Cydia is now installed on 1.6 million devices worldwide, at least a quarter of which are within the United States. Please note that this number is not based on download counts or “unique IP addresses”, both of which drastically overestimate the number of users an application has. This number is based on a survey of unique device identifiers (a mechanism that Apple encourages developers to use to track devices) over the last month.

These users are also quite active: 300,000 unique devices check in to Cydia each day, over 650,000 each week. This takes the form of people looking for new packages, new repositories, and getting upgrades. What these users are coming back for are the hundreds of applications that are in Cydia, each one of which being of the type Apple denies from their store.

Unfortunately, there is now concern that applications that jailbreak phones, the tools that people use to install Cydia, may come under attack from Apple under the DMCA. This is /terribly/ unfortunate as there is a thriving market of applications for these “jailbroken” devices.

Apple isn’t even the only problem. An entire new class of devices is coming onto the market, a class of devices that I do not feel currently has a good name, but for which I will temporarily call “integrated computers”. These devices really are computers: they are running the same operating systems that we find on everything from laptops through desktop computers up to massive computation clusters.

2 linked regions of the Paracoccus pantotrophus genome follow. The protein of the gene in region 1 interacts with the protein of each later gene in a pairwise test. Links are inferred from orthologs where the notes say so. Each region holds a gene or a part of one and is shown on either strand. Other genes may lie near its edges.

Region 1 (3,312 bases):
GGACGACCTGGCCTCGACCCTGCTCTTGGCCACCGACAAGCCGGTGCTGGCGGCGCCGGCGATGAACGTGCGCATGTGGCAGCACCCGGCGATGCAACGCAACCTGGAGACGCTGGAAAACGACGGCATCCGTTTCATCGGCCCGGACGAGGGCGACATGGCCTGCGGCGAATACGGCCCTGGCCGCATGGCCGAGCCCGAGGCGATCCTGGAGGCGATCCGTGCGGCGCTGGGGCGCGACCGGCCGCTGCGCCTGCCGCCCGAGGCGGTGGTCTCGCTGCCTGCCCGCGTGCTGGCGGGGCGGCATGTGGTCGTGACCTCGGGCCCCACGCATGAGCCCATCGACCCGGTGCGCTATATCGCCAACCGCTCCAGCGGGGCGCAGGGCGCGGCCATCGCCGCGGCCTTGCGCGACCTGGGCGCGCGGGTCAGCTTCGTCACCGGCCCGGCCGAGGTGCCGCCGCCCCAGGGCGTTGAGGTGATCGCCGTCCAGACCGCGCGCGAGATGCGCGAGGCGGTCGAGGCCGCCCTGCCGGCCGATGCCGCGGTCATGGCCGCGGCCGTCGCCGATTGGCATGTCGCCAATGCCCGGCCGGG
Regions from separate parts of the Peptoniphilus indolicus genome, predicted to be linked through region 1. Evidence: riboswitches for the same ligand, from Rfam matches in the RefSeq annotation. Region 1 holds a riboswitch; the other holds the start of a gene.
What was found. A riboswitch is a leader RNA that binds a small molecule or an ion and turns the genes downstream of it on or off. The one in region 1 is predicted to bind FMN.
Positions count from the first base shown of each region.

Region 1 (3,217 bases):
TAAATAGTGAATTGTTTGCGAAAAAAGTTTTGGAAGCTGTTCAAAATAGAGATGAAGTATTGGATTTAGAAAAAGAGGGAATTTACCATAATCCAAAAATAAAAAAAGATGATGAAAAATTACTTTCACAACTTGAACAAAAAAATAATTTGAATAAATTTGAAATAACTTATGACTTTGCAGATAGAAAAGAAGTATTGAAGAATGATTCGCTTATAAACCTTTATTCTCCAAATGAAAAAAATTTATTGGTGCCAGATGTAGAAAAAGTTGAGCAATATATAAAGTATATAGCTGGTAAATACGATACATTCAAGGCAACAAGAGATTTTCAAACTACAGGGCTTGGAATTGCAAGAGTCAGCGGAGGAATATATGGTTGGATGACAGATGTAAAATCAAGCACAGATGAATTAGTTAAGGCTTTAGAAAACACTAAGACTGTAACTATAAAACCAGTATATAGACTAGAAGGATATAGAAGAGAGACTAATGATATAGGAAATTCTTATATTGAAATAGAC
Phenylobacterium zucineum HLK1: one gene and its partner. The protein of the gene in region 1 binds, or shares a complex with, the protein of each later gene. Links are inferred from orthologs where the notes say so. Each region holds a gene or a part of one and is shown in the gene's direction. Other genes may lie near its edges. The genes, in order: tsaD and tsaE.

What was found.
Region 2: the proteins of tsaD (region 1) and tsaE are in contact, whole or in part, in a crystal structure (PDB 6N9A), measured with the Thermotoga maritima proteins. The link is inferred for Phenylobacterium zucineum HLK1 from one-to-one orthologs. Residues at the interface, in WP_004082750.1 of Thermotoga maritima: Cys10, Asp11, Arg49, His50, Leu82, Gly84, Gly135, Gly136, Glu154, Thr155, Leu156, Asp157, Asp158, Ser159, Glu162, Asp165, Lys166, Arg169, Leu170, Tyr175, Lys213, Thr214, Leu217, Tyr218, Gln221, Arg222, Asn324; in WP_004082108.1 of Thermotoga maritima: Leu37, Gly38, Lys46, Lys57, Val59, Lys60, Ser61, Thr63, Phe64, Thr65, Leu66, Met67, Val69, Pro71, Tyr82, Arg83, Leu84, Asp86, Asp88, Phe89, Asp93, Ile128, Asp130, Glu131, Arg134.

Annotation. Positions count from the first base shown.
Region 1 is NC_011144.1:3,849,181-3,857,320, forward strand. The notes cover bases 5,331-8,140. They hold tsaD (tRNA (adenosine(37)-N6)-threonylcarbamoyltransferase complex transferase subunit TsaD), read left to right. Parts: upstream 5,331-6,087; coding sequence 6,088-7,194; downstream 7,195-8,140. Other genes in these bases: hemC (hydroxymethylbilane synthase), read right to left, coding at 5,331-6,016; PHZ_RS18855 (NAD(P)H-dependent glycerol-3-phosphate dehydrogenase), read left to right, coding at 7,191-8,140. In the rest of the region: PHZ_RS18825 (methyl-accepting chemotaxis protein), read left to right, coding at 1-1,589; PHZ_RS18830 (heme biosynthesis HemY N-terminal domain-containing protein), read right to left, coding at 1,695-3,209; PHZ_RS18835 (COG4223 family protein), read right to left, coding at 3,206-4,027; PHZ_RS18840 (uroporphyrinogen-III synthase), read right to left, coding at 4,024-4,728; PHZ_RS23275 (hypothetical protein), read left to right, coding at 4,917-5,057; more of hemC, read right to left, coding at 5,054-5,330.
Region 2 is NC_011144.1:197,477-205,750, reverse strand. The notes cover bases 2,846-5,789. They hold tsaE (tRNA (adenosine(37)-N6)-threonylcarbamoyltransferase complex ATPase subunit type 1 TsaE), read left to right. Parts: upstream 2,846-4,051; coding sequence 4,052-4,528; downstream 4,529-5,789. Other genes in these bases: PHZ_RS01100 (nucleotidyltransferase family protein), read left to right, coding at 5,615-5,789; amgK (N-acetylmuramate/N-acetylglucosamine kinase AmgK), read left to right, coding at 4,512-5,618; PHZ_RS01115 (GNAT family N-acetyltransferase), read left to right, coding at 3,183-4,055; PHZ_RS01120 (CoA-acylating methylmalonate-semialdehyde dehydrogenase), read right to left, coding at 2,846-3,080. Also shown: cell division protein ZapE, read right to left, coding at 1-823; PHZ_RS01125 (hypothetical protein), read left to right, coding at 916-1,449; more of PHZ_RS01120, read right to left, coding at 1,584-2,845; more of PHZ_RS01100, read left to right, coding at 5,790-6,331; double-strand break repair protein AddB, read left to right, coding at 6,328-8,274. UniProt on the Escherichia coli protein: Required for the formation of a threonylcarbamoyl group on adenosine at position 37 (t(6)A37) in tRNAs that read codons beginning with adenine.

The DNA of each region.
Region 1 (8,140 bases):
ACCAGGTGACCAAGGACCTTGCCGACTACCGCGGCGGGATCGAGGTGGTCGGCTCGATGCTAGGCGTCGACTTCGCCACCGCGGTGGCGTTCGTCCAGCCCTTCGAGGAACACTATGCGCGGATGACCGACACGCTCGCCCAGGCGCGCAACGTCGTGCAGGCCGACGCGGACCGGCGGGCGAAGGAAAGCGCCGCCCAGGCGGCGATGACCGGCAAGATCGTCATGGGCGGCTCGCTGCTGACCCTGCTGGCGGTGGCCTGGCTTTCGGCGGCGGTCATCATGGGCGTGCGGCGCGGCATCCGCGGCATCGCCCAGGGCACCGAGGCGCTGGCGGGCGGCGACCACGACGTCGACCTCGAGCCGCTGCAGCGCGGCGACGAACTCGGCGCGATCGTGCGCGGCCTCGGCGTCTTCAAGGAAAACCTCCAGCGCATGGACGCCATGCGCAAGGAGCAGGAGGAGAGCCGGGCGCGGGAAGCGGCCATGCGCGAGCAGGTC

In Apple’s case, this operating system is Darwin, the base of their Mac OS X desktop operating system. In the case of the new Android phones, this is Linux, an increasingly popular “free software” kernel.

There is nothing intrinsically restricted about these devices, and nothing that requires them to have restrictions: nothing except the controlling attitudes of the people who are releasing them. The T-Mobile G1 from HTC, running the touted “open source” Android, is not able to be changed by end users using the code that Google is trying to give us.